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PODCAST: The Man Who Painted Clouds
Listening in on a 2017 podcast interview about the Huntington Museum of Art Installation 'For the Joy of Light'
Douglas John Imbrogno photo | Robert Singleton’s West Virginia studio | July 2019
NOTE: The following August 2017 podcast interview with Robert Singleton and Dan Morro was produced as part of Charleton Gazette-Mail coverage of the multimedia exhibition “For the Joy of Light,” installed at the Huntington Museum of Art in Huntington, W.Va., from August 2017 through early February 2018. Read interviewer Douglas John Imbrogno’s companion story to the podcast at this link: “A LOOK BACK AT ‘THE JOY OF LIGHT’: When Robert Singleton's work and Dan Morro's music captivated a museum.” Below is the original introduction to the podcast.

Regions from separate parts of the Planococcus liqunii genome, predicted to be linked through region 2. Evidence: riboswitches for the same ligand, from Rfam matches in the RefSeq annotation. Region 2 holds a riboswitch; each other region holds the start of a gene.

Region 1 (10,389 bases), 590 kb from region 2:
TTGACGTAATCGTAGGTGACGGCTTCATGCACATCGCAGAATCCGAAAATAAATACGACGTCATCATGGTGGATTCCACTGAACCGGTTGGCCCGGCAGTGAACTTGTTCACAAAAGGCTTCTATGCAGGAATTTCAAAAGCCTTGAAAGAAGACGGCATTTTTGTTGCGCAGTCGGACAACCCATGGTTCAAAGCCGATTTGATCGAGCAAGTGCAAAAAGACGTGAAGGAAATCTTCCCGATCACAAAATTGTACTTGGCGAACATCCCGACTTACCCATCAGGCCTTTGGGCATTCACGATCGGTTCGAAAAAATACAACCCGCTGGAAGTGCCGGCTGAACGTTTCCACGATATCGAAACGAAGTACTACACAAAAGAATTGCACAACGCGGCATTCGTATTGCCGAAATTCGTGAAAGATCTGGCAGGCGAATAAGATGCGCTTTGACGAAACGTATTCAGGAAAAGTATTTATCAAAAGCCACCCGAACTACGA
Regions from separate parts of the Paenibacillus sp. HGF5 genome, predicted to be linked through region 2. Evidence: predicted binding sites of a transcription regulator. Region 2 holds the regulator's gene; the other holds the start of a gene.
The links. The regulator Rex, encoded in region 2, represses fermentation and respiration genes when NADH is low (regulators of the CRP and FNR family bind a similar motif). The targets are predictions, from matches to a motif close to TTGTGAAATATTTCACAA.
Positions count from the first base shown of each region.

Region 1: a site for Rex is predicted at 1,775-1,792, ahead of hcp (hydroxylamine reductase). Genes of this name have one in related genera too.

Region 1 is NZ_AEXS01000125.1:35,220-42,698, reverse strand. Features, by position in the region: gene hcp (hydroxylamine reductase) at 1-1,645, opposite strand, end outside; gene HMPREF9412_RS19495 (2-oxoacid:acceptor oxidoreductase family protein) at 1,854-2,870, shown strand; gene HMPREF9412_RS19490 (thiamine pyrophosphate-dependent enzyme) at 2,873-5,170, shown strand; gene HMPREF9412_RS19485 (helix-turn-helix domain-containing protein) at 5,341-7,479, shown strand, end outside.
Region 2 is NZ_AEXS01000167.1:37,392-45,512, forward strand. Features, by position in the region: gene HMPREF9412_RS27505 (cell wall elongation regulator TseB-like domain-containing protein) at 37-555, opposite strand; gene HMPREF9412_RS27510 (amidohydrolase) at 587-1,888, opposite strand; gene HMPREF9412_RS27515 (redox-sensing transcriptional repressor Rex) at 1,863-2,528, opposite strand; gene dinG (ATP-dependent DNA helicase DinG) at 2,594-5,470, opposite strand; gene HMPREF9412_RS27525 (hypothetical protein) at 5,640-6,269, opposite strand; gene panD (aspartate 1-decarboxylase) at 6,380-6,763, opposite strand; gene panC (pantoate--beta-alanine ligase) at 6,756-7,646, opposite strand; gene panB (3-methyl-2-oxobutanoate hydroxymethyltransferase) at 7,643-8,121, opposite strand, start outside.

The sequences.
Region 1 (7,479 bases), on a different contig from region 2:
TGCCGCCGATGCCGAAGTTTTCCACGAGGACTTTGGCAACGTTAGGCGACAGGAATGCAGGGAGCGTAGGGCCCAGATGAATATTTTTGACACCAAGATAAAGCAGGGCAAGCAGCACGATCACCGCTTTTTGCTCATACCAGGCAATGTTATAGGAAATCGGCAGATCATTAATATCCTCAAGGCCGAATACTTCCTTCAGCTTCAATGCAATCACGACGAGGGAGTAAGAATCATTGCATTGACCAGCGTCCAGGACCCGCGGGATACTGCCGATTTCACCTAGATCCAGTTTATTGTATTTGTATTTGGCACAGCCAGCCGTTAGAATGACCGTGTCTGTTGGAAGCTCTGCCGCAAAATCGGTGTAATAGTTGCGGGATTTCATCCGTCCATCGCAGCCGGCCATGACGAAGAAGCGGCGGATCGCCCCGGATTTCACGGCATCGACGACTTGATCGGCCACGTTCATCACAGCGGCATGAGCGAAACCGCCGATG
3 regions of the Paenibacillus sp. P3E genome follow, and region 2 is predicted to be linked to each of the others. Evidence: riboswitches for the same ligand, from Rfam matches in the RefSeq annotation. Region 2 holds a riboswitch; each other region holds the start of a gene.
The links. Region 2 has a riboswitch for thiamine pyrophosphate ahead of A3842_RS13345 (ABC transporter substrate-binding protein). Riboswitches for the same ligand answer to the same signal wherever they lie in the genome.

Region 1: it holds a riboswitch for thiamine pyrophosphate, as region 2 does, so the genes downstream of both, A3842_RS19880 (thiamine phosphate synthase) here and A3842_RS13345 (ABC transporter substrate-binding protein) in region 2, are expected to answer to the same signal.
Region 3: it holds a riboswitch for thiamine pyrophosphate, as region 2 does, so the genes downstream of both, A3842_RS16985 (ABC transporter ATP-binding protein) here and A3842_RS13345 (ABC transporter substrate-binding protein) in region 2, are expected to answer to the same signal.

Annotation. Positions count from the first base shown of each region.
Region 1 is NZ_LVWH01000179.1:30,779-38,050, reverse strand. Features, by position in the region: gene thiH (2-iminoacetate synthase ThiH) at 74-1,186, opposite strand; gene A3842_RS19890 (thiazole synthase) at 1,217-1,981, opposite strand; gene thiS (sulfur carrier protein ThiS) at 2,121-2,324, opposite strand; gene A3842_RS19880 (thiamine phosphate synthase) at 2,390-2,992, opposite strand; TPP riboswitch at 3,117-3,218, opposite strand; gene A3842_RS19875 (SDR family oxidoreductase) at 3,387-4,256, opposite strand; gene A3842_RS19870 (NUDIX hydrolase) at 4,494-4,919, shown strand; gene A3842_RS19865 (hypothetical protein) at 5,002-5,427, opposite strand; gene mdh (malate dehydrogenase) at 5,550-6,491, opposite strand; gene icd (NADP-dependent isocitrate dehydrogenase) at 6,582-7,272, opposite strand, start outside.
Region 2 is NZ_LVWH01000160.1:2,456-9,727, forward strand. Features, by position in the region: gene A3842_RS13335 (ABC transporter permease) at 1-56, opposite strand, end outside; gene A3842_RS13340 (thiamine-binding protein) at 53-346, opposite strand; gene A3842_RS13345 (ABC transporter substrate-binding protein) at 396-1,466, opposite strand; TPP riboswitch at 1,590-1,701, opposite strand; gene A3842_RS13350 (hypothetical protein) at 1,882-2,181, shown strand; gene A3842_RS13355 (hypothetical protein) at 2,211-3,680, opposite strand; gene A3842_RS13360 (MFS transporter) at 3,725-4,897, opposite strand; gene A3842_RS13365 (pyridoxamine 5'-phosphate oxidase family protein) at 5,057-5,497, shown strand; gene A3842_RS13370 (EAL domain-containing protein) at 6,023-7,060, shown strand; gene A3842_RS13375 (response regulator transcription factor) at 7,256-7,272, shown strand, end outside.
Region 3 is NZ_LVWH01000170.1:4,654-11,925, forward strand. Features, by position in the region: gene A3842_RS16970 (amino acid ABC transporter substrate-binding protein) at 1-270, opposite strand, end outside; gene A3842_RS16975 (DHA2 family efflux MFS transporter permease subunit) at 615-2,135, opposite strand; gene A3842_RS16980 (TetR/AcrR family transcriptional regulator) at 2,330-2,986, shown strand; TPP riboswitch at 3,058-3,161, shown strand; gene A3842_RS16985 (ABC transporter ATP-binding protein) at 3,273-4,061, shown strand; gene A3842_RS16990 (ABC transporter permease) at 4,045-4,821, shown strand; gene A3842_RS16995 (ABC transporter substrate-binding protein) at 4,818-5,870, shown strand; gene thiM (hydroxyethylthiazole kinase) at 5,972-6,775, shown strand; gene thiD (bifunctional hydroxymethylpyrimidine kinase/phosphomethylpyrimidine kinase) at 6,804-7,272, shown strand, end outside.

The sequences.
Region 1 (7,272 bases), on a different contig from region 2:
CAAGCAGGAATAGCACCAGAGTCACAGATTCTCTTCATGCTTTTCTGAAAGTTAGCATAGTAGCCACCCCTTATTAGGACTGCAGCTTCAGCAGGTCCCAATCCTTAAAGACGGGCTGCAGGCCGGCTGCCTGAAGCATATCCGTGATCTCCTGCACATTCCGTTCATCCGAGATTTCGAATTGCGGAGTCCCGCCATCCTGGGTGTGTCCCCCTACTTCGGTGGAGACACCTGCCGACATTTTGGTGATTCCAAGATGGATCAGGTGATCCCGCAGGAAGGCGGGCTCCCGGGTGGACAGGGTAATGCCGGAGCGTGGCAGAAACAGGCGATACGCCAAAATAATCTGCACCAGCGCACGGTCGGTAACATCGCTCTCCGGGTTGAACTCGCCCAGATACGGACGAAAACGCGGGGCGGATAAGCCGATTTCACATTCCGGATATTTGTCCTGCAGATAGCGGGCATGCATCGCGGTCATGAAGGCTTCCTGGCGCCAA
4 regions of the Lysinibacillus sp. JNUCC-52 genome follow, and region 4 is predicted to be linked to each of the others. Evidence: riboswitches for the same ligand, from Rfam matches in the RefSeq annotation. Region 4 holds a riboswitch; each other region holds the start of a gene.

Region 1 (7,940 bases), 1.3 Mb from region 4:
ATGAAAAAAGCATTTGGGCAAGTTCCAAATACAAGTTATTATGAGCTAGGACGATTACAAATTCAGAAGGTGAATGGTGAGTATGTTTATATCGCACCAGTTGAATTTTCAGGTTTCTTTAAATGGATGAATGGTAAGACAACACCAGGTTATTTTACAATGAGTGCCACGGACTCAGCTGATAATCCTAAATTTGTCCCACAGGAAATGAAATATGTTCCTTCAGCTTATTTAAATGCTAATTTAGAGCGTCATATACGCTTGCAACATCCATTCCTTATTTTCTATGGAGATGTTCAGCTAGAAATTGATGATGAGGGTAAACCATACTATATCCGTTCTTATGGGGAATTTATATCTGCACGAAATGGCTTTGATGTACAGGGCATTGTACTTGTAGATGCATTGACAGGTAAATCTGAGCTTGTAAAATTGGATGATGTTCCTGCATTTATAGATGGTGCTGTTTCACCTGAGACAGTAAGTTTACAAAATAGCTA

By Douglas John Imbrogno | August 12, 20127 | Stories and farewell essays of creative people exiting West Virginia and the resulting angst, pushback, and gloom over the state’s declining population and outflow of talent have become a depressing staple. They deserves a descriptive title: Dear John-boy stories? Departure porn? Such tales of woe and sayonara fail to focus on the people who have decided to stay. Or portraits of fine souls not born here, but who chose to come — and then stayed. Like painter Robert Singleton, who lives on a mountaintop in Hardy County, W.Va. This is a story about a man who had one career as an abstract expressionist, then hit a wall. What to paint? Clouds. That’s what he wanted to paint. Then, he met Elizabeth Kubler-Ross and everything changed. Then, came the really hard stuff, as he helped to shepherd a host of friends and loved ones out of this life with her guidance. And the painting stopped. Then, one day, across the Atlantic in Germany, an East Berlin-born musician stumbled on his website. Therein, lies a Mountain State tale.
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